Property investment loans are considered riskier for the lender
According to The Mortgage Reports, borrowers are more likely to let property investment loans default before their primary home loans do. For this reason, property investment mortgage rates will almost always be more expensive. In addition, interest rates for these loans are .50-75% higher than they are for primary home loans.
But it’s not just the monthly payments and interest rates that are more expensive. If you’re trying to obtain a property investment mortgage, expect the lender to require a down payment of at least 15%. It’s important to note that the price of your rate and your down payment will vary depending on the dwelling. For example, financing a four-unit household could come with higher expenses than a one-bedroom condo.
Types of property investment loans
If you’re new to investing in real estate and want to start off financing a single property with fewer than four units, you should consider a government-backed loan. These mortgages are bought, securitized, and guaranteed by government agencies like the Federal National Mortgage Association, which makes them less risky in the eyes of the lender. As long as the loan is conforming, which means it does not exceed the limits set by the Federal Housing Administration, government agencies will back it. Benefits of these mortgages include cheaper rates and down-payments, as well as less strict qualifications for the borrower. It’s important to mention that in order to qualify for government-backed property investment loans, you may be required to live in the property for at least a year.
If you’re looking to expand your property investments beyond single family homes, you’ll probably need a commercial loan. Typically, these mortgages are borrowed by companies in the real estate market, not individuals. If you (or your company) are purchasing a building with more than four units, a conventional loan won’t cover it. With a commercial loan, you can use the income you make from your property (rent/ lease money) to satisfy the monthly payments. Once the mortgage is paid off, your profit margin for that property will grow substantially. These loans, though necessary for big real-estate investors, are usually more expensive and more complicated to set up.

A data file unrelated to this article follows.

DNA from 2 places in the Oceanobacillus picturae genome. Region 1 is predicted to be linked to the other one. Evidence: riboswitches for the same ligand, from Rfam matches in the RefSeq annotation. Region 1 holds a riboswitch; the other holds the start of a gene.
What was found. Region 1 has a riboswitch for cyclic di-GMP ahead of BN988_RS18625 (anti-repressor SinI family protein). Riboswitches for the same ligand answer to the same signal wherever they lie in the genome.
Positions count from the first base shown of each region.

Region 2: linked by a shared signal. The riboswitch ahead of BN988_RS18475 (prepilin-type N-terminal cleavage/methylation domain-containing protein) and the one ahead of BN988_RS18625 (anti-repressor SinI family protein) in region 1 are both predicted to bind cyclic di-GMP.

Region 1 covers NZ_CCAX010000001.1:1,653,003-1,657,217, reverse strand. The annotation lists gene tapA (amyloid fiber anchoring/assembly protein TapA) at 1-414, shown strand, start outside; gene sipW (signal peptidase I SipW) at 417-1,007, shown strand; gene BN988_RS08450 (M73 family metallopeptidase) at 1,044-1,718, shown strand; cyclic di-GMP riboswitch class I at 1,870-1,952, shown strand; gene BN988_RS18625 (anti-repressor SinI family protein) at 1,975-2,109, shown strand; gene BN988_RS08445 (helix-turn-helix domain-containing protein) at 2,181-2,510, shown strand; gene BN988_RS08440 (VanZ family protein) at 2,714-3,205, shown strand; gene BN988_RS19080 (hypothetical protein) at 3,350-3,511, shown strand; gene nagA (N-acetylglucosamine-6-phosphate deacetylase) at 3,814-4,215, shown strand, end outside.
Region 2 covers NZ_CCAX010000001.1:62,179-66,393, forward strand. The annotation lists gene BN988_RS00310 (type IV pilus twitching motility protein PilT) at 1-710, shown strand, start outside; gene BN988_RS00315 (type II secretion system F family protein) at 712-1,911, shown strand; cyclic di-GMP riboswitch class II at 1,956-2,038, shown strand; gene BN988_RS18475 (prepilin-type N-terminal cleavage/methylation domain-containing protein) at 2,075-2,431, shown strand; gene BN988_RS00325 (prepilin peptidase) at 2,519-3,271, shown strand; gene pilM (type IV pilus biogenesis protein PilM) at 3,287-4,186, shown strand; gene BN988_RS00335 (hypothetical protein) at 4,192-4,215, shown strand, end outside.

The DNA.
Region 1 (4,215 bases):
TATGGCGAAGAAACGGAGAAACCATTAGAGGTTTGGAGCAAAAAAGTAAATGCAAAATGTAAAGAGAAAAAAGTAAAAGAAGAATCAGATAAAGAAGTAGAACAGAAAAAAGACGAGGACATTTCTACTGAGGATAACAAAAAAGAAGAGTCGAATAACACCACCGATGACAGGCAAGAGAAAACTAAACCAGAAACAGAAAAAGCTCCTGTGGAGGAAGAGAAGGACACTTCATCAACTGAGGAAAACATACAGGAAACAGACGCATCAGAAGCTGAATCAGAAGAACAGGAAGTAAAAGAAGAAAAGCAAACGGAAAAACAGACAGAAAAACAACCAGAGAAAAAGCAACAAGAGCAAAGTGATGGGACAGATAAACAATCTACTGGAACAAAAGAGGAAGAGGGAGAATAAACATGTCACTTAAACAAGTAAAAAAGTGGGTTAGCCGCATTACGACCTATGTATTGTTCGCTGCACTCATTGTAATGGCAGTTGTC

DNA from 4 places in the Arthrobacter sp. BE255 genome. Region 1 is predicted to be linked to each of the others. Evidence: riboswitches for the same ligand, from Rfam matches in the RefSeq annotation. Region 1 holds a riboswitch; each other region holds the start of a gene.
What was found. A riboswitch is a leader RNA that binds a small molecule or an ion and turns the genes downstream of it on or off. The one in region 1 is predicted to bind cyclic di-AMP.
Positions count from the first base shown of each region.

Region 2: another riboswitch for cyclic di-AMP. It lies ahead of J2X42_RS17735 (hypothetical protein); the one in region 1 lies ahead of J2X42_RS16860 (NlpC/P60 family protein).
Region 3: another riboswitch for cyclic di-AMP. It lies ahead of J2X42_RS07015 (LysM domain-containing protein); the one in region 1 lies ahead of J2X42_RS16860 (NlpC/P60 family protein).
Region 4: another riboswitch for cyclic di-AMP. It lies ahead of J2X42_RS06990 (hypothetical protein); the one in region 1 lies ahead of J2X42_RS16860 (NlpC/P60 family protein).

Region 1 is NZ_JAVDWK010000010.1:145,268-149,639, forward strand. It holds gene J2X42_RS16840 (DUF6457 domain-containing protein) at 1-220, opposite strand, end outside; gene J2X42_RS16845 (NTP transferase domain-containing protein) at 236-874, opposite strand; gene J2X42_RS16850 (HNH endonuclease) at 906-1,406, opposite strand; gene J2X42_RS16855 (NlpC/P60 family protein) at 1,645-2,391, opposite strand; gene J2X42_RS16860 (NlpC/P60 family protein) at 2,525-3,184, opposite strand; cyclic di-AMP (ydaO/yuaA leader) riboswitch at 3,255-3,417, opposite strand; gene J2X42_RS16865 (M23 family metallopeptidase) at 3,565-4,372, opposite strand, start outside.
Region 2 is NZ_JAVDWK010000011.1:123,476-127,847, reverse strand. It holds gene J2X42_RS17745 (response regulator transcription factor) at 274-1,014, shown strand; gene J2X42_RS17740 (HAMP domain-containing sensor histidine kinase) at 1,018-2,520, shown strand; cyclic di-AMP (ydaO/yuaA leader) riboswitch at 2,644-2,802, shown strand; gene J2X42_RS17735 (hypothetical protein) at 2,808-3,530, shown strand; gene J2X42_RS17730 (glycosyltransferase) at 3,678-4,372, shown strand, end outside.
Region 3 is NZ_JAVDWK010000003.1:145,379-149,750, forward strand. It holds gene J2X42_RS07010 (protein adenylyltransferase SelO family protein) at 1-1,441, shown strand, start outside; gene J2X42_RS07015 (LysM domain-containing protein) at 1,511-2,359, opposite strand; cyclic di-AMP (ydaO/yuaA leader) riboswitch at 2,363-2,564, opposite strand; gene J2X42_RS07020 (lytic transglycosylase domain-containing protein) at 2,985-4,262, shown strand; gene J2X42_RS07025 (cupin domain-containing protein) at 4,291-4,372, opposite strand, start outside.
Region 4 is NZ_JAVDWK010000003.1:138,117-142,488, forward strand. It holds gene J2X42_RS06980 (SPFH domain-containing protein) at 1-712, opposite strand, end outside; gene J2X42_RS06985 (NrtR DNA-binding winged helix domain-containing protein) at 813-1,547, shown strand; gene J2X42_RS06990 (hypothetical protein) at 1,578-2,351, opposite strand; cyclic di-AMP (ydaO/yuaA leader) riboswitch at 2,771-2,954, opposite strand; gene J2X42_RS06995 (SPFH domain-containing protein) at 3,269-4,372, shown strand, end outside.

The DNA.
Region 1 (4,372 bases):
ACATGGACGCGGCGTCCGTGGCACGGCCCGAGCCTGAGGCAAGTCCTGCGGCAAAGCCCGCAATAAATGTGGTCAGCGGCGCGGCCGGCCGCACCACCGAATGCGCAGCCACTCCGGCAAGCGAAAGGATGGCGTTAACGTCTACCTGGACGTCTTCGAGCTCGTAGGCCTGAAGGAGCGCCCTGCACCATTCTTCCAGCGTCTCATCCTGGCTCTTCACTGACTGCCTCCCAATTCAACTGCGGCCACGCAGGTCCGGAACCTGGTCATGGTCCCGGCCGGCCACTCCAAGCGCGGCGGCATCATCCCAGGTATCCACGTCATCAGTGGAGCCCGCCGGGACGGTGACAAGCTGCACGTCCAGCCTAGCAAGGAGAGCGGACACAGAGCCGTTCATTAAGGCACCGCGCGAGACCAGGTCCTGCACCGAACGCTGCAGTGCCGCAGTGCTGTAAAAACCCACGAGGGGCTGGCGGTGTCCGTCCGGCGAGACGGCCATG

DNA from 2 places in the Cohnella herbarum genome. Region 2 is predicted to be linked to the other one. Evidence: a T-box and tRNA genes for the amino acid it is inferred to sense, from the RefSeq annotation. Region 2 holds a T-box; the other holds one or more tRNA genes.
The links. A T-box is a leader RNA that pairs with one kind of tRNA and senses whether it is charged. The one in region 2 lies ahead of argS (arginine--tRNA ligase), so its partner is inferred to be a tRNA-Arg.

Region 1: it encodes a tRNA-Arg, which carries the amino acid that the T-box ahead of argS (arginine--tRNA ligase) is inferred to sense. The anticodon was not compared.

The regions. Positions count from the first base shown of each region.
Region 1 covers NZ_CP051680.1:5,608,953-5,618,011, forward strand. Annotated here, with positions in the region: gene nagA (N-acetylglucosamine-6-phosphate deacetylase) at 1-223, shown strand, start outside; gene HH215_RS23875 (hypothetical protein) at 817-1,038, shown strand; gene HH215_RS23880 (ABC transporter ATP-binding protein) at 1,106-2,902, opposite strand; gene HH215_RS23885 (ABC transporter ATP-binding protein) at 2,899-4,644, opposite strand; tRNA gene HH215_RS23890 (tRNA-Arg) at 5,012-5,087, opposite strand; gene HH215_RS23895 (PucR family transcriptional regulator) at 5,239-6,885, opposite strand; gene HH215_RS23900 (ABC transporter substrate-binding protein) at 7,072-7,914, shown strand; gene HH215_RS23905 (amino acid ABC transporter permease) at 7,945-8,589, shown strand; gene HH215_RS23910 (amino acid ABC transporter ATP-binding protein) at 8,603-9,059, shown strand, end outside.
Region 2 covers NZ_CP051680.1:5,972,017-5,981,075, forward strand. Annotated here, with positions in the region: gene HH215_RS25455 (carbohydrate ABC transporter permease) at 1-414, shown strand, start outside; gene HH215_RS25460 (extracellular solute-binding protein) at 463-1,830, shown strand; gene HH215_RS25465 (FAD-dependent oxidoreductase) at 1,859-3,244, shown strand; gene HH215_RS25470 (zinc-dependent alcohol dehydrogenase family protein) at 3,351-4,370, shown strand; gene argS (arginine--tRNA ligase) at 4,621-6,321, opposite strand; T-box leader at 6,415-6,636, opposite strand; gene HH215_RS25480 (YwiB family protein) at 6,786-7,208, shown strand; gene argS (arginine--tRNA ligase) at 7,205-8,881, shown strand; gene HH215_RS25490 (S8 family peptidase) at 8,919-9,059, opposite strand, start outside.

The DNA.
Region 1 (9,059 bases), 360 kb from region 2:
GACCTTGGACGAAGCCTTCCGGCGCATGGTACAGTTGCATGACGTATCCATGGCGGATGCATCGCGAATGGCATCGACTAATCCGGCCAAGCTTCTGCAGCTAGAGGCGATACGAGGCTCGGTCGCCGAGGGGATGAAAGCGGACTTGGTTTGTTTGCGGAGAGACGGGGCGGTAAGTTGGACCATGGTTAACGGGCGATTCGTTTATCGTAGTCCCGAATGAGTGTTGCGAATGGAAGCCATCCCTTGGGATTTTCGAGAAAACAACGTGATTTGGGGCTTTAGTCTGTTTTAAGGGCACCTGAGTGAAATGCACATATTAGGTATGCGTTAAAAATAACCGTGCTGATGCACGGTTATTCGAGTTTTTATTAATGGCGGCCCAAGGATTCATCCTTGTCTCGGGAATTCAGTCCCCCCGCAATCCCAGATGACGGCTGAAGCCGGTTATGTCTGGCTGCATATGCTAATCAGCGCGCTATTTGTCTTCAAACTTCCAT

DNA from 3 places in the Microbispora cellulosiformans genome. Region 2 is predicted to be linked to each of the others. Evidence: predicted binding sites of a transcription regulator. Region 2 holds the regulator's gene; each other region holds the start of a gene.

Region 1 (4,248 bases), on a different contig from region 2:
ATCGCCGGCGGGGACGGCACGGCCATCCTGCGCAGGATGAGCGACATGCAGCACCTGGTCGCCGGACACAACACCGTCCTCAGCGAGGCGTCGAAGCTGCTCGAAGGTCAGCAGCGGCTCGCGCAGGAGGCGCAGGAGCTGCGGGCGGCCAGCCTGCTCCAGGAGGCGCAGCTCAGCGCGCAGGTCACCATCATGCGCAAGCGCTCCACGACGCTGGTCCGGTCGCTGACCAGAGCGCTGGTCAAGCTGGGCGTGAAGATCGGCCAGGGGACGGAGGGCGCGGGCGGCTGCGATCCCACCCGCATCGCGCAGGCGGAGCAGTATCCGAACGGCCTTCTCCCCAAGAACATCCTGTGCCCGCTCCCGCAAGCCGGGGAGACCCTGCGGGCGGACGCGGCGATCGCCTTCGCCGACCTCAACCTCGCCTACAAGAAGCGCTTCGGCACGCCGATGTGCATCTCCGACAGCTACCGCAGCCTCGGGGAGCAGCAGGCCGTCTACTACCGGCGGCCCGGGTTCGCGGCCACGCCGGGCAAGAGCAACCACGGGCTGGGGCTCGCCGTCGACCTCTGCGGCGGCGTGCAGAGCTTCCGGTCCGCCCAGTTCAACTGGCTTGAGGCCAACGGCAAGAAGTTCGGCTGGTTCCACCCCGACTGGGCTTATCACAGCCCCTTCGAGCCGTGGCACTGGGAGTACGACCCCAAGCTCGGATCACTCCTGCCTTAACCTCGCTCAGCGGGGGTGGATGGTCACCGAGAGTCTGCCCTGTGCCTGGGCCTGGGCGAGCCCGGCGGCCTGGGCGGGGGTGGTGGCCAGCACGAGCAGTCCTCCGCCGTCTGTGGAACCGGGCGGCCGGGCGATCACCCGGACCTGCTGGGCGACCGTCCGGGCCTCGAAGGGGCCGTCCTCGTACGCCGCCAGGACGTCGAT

If you don’t qualify for a conventional loan with most banks and mortgage companies, you may have to look elsewhere for a portfolio loan. This is a good fit for borrowers with bad credit, a high debt-to-income ratio, or less money to spend on a down payment. With portfolio loans, there is no government backing, so the lenders assume greater risks. Therefore, if you end up going with this type of loan, you can expect much higher monthly rates.
Tips for getting a property investment loan
There are a handful of ways to make your property investment mortgage rate cheaper. First, shop around and compare the options and rates between different banks and mortgage companies. Once you’ve found a lender that works for you, try to get the best deal possible by keeping these variables in mind:
Having a good credit history will help you when applying for a property investment mortgage, because it shows that you’re trustworthy with borrowed money. You’ll need a FICO score of at least 650 to be considered by most lenders. And the higher your score is, the less you’re rate will be.
Paying a big down payment is another way to help lower the cost of your monthly mortgage rate. If you’re able to put more than 20% down, you’ll enjoy cheaper rates. Also, in many cases, if your down payment is equal to one fifth of the property’s value, you can avoid paying Private Mortgage Insurance fees each month.
Finally, consider living in your investment property. Usually, primary home loan lenders will allow borrowers to rent out their property after one year of living there. So if you buy a house that you plan on renting out in the future, you could purchase it with a conventional loan (which will be much cheaper), move in for a year, then start renting it out without an increased rate.
SOURCE: A Resource for Home Buyers, The Federal Savings Bank